Despite a continuing death rate from the results of our ordeal, after six months of improved food and lighter work we survivors regained some semblance of health, little did we know that this was part of a well designed plan by our captors.

Thousands of Railway workers, Australians in a majority were selected for shipment to Japan as slave labour, to work in mines, factories and on the docks. Thousands of them were to die in Hell Ships sunk by US submarines. My luck as a survivor continued, I was on the last ship, the Awa Maru, my fourth Hell Ship, to successfully make the journey. We arrived in Japan in January 1945, the coldest winter Japan experienced in 40 years, to spend the remaining months working in a coalmine.

An unknown author described conditions on board these Hell Ships thus
“Crowded onto cramped platforms, with barely enough space to turn around, a mass of unwashed bodies struggling to survive in a sea of sweat and revolting smells in the stifling heat of the holds. Initially in the tropical heat near the equator, but the ensuing month was to see us making our way across snow covered decks for our l toilet functions”

Today we remember those who paid the supreme sacrifice, some of them rest in this well kept garden setting. But we must also remember those survivors who returned home. They took up life where they left off, brought up families, helped build a great nation, most drew a curtain on the horrors through which they had lived. But for many the hidden horrors surfaced in the unguarded hours of sleep, and to this day many still suffer the trauma of repeated night mares along with the ravages of the diseases they suffered.

Now, what were the positives that came out of our experiences, we the lucky ones, the survivors, discovered the will to survive, we discovered mate ship, we discovered compassion, a caring and a bond for our fellow prisoners that transcends that, and is different to that we have for the opposite sex. For us teenagers, and there were many of us, just walk along the line of graves here and read the ages, we matured quickly, we adapted, we found a maturity far above our age, we learned self discipline, most importantly we discovered mate ship.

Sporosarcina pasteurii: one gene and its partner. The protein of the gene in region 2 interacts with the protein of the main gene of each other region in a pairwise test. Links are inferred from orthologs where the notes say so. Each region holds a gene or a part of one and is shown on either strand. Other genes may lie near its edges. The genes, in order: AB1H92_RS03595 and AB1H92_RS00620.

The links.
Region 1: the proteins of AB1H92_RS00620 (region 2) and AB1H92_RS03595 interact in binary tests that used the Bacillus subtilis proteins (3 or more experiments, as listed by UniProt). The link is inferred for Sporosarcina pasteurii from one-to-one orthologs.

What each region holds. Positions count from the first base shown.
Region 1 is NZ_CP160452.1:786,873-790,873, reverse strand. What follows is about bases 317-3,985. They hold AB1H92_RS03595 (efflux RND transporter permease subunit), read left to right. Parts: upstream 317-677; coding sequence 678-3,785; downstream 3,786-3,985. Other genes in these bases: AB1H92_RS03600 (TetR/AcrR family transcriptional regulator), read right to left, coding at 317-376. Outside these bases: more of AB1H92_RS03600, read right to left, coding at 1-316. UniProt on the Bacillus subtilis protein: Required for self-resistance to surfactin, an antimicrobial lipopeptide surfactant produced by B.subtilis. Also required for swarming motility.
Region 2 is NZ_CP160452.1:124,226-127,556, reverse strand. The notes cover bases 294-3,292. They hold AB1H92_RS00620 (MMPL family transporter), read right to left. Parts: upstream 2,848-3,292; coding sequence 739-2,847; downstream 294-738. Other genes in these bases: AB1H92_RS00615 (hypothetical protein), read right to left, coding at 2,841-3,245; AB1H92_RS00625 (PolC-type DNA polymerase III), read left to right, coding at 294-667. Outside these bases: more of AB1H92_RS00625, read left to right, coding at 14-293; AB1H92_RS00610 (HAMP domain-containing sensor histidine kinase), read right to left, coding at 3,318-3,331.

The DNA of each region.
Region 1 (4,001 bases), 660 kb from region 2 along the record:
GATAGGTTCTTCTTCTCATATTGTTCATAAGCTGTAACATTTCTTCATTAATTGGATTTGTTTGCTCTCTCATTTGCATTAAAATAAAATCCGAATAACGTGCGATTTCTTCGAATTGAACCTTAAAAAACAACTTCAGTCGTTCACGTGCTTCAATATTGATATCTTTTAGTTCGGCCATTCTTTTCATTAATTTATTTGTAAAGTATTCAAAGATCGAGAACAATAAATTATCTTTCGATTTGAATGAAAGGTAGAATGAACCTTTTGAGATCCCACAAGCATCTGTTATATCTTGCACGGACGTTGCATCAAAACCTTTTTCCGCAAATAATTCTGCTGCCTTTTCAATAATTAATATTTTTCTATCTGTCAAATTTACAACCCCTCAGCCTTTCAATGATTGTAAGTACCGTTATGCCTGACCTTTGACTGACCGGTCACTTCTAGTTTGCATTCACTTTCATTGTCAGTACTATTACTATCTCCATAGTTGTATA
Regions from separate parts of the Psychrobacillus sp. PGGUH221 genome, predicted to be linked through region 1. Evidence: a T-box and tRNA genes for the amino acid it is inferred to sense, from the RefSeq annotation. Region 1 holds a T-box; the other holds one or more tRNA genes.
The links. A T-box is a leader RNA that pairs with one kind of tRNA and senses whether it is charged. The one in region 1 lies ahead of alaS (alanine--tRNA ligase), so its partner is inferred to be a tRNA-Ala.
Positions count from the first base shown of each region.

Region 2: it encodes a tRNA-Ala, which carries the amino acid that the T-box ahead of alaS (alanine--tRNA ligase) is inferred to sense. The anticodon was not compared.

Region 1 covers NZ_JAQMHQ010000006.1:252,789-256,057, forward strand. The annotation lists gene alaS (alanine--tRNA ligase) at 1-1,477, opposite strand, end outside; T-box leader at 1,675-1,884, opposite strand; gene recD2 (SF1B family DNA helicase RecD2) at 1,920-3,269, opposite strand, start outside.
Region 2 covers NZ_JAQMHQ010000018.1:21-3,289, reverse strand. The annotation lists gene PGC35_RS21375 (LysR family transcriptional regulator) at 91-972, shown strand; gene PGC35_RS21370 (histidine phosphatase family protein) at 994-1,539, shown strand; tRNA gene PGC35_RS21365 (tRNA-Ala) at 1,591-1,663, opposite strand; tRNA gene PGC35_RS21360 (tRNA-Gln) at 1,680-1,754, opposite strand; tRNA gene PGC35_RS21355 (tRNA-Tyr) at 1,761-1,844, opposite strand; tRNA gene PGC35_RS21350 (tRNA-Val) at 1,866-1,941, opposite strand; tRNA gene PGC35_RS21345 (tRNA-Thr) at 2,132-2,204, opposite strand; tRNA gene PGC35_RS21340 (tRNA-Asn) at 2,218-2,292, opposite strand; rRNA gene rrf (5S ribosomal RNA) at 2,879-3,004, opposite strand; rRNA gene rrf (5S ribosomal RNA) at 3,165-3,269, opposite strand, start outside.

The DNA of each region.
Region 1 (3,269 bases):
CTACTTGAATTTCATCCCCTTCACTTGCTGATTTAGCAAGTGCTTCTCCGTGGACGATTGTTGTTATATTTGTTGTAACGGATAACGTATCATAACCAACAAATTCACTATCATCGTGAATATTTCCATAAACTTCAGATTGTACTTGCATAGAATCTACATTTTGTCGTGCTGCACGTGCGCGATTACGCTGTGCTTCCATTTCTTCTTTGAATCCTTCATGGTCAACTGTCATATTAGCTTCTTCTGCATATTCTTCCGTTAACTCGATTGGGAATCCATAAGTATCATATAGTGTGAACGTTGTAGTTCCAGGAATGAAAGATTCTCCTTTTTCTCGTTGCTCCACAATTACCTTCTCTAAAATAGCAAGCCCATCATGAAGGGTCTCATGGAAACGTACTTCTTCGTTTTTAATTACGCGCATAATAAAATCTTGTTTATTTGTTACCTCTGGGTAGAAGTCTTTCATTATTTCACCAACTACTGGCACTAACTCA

“No prisoner on the railway survived who did not have a mate” I can best illustrate that special mate ship between Australian POWs by reciting a poem written by an Australian ex POW, Duncan Butler 2/12th Field Ambulance.



I've travelled down some lonely roads
Both crooked tracks and straight
An' I've learned life's noblest creed
Summed up in one word "Mate"

I’m thinking back across the years,
(A thing I do of late)
An’ this word sticks between my ears
You’ve got to have a mate

Someone who'll take you as you are.
Regardless of your state
An' stand as firm as Ayers Rock
Because "e" is your mate

Me mind goes back to 43,
To slavery an' ate,
When man's one chance to stay alive
Depended on 'is mate.

With bamboo for a billie-can
An' bamboo for a plate,
A bamboo paradise for bugs,
Was bed for me and me mate.

You'd slip and slither through the mud
An' curse your rotten fate:
But then you’d hear a quiet word:
“Don’t drop your bundle mate.”

An' though it's all so long ago
This truth I ave to state:
A man don't know what lonely means,
Til 'e ‘as lost ‘is mate

If there's a life that follers this,
If there's a "Golden Gate"
The welcome that I want to hear
Is just: "Good on y mate"

An so to all who ask us why
We keep these special Dates
Like Anzac day, I answer: "Why"
We're thinking of our mates

An when I've left the drivers seat
An handed in me plates,
I'll tell old Peter at the door:
"I’ve come to join me….MATES”...

Address Anzac Day 2004 Kanchanaburi, Thailand



ezFrog Web Design. Copyright 2004.